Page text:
These small satellites range in size from a loaf of bread to a small washing machine and weigh from a few to 181.4 kg, NASA said in a statement on Monday.
Their small size keeps development and launch costs down as they often hitch a ride to space as a “secondary payload” on another mission’s rocket — providing an economical avenue for testing new technologies and conducting science.
“NASA is increasingly using small satellites to tackle important science problems across our mission portfolio,” said Thomas Zurbuchen, Associate Administrator of NASA’s Science Mission Directorate in Washington.
“They also give us the opportunity to test new technological innovations in space and broaden the involvement of students and researchers to get hands-on experience with space systems,” Zurbuchen noted.
Small-satellite technology has led to innovations in how scientists approach Earth observations from space.
Scheduled to launch this month, RAVAN, the Radiometer Assessment using Vertically Aligned Nanotubes, is a CubeSat that will demonstrate new technology for detecting slight changes in Earth’s energy budget at the top of the atmosphere – essential measurements for understanding greenhouse gas effects on climate, NASA said.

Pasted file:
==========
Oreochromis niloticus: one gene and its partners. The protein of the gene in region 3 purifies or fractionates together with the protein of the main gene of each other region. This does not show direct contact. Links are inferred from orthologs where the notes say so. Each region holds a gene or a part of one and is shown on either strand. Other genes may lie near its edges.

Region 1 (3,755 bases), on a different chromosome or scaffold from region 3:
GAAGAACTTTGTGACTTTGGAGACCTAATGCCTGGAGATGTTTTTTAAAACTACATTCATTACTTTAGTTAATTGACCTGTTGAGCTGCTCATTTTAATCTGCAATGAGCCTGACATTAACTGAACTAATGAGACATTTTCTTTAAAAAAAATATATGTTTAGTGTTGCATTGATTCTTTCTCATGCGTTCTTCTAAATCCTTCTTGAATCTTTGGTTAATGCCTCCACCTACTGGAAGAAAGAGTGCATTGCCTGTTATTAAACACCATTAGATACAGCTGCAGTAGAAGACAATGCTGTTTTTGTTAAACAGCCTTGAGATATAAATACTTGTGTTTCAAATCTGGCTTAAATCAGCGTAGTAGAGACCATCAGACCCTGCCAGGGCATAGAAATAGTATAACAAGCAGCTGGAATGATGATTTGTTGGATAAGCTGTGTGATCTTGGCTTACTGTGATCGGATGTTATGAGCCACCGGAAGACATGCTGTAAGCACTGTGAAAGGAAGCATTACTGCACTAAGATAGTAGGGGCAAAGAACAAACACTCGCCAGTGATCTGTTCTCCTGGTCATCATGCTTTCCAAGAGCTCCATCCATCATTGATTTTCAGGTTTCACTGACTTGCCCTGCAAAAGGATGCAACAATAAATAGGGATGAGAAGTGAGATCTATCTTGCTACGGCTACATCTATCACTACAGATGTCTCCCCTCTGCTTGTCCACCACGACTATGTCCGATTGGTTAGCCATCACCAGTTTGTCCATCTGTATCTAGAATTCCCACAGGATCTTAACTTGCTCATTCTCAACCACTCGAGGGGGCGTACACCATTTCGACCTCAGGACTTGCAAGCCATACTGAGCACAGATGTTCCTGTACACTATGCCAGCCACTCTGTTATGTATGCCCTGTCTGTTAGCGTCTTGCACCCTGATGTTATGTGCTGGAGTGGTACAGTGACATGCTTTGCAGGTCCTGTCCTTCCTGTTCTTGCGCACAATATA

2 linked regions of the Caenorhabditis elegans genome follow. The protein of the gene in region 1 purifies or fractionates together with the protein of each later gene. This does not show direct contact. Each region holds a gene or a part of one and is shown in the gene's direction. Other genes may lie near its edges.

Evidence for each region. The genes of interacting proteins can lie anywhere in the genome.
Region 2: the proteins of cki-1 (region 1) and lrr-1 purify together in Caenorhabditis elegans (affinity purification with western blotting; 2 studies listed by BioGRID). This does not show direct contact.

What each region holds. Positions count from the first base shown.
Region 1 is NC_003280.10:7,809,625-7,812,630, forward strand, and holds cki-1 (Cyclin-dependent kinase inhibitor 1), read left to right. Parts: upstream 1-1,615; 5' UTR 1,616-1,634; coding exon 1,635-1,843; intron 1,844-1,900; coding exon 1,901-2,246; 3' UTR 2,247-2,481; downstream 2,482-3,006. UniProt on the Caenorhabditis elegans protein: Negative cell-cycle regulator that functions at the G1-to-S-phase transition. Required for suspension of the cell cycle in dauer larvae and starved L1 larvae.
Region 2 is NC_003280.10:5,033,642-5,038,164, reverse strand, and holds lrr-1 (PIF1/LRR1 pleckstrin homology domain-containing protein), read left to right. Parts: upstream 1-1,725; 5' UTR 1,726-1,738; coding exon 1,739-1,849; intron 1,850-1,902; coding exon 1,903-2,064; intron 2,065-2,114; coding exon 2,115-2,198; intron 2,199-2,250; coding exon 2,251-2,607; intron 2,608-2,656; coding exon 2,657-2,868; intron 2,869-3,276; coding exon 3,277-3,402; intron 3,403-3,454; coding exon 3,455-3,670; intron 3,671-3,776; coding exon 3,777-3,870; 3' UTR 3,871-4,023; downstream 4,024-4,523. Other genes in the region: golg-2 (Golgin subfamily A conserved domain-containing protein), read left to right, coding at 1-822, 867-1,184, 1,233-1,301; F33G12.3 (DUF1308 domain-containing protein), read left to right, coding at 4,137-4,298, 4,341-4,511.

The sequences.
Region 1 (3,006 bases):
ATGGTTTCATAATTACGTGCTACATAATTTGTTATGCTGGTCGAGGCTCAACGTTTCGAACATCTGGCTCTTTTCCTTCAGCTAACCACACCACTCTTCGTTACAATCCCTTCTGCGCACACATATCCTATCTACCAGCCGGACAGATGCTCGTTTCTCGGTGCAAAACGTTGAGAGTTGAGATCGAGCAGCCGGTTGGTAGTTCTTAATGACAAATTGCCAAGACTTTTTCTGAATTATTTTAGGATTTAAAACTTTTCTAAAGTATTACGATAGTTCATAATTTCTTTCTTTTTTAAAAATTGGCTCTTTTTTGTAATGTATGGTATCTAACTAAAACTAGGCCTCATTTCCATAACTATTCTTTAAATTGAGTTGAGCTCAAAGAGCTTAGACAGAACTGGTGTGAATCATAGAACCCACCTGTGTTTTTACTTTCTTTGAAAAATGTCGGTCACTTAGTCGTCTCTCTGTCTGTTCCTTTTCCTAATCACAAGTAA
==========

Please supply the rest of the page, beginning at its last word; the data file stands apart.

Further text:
In spring 2017, two CubeSats are scheduled to launch to the International Space Station for a detailed look at clouds. Data from the satellites will help improve scientists’ ability to study and understand clouds and their role in climate and weather.
In early 2017, MiRaTA – the Microwave Radiometer Technology Acceleration mission – is scheduled to launch into space with the National Oceanic and Atmospheric Administration’s Joint Polar Satellite System-1.
MiRaTA’s miniature sensors will collect data on temperature, water vapor and cloud ice that can be used in weather forecasting and storm tracking.
NASA’s early investment in these new Earth-observing technologies has matured to produce two robust science missions.
CYGNSS — the Cyclone, Global Navigation Satellite System — will be NASA’s first Earth science small satellite constellation. Set to be launched in December this year, the mission will collect data to improve hurricane intensity forecasts.
TROPICS — the Time-Resolved Observations of Precipitation structure and storm Intensity with a Constellation of Smallsats — will use radiometer instruments based on the MiRaTA CubeSat that will make frequent measurements of temperature and water vapour profiles throughout the life cycle of individual storms, NASA said.